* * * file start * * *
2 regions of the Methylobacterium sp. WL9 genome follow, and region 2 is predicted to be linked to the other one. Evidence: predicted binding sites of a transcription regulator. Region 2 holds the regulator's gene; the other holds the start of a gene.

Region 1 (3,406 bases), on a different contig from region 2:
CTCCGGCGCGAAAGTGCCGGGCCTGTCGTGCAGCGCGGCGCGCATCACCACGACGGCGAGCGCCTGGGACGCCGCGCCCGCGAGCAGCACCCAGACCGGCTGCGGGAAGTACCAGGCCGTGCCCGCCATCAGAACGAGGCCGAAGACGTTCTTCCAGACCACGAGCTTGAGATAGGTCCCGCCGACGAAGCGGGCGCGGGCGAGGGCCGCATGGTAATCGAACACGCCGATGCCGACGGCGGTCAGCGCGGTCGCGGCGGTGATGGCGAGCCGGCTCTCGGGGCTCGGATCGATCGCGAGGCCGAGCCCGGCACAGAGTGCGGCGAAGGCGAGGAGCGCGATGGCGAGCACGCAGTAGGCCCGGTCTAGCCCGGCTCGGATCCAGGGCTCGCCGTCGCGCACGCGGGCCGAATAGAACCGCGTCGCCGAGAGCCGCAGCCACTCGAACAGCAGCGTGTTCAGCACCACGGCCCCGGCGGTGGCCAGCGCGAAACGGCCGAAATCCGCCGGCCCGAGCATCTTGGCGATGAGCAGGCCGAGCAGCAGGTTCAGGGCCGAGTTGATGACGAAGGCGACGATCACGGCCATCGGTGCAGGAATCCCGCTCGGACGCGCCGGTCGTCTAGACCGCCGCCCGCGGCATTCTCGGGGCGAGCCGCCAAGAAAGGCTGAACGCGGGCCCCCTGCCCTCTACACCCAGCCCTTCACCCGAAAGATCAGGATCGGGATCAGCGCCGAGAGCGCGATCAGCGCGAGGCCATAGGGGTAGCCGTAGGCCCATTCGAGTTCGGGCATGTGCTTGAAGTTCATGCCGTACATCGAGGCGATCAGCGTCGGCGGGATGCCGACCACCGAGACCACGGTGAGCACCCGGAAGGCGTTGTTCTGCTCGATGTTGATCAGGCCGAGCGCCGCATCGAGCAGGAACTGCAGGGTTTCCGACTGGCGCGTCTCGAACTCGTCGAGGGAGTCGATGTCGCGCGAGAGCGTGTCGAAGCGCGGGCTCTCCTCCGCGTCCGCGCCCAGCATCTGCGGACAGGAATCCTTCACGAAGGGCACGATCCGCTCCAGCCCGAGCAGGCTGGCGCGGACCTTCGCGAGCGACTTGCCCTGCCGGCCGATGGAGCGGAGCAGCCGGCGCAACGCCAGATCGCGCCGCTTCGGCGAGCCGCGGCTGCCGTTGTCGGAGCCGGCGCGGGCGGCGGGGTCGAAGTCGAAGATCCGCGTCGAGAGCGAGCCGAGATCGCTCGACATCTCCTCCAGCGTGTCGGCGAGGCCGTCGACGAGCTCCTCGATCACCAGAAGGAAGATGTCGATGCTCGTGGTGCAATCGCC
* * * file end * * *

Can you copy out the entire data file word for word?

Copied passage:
2 regions of the Methylobacterium sp. WL9 genome follow, and region 2 is predicted to be linked to the other one. Evidence: predicted binding sites of a transcription regulator. Region 2 holds the regulator's gene; the other holds the start of a gene.

Region 1 (3,406 bases), on a different contig from region 2:
CTCCGGCGCGAAAGTGCCGGGCCTGTCGTGCAGCGCGGCGCGCATCACCACGACGGCGAGCGCCTGGGACGCCGCGCCCGCGAGCAGCACCCAGACCGGCTGCGGGAAGTACCAGGCCGTGCCCGCCATCAGAACGAGGCCGAAGACGTTCTTCCAGACCACGAGCTTGAGATAGGTCCCGCCGACGAAGCGGGCGCGGGCGAGGGCCGCATGGTAATCGAACACGCCGATGCCGACGGCGGTCAGCGCGGTCGCGGCGGTGATGGCGAGCCGGCTCTCGGGGCTCGGATCGATCGCGAGGCCGAGCCCGGCACAGAGTGCGGCGAAGGCGAGGAGCGCGATGGCGAGCACGCAGTAGGCCCGGTCTAGCCCGGCTCGGATCCAGGGCTCGCCGTCGCGCACGCGGGCCGAATAGAACCGCGTCGCCGAGAGCCGCAGCCACTCGAACAGCAGCGTGTTCAGCACCACGGCCCCGGCGGTGGCCAGCGCGAAACGGCCGAAATCCGCCGGCCCGAGCATCTTGGCGATGAGCAGGCCGAGCAGCAGGTTCAGGGCCGAGTTGATGACGAAGGCGACGATCACGGCCATCGGTGCAGGAATCCCGCTCGGACGCGCCGGTCGTCTAGACCGCCGCCCGCGGCATTCTCGGGGCGAGCCGCCAAGAAAGGCTGAACGCGGGCCCCCTGCCCTCTACACCCAGCCCTTCACCCGAAAGATCAGGATCGGGATCAGCGCCGAGAGCGCGATCAGCGCGAGGCCATAGGGGTAGCCGTAGGCCCATTCGAGTTCGGGCATGTGCTTGAAGTTCATGCCGTACATCGAGGCGATCAGCGTCGGCGGGATGCCGACCACCGAGACCACGGTGAGCACCCGGAAGGCGTTGTTCTGCTCGATGTTGATCAGGCCGAGCGCCGCATCGAGCAGGAACTGCAGGGTTTCCGACTGGCGCGTCTCGAACTCGTCGAGGGAGTCGATGTCGCGCGAGAGCGTGTCGAAGCGCGGGCTCTCCTCCGCGTCCGCGCCCAGCATCTGCGGACAGGAATCCTTCACGAAGGGCACGATCCGCTCCAGCCCGAGCAGGCTGGCGCGGACCTTCGCGAGCGACTTGCCCTGCCGGCCGATGGAGCGGAGCAGCCGGCGCAACGCCAGATCGCGCCGCTTCGGCGAGCCGCGGCTGCCGTTGTCGGAGCCGGCGCGGGCGGCGGGGTCGAAGTCGAAGATCCGCGTCGAGAGCGAGCCGAGATCGCTCGACATCTCCTCCAGCGTGTCGGCGAGGCCGTCGACGAGCTCCTCGATCACCAGAAGGAAGATGTCGATGCTCGTGGTGCAATCGCC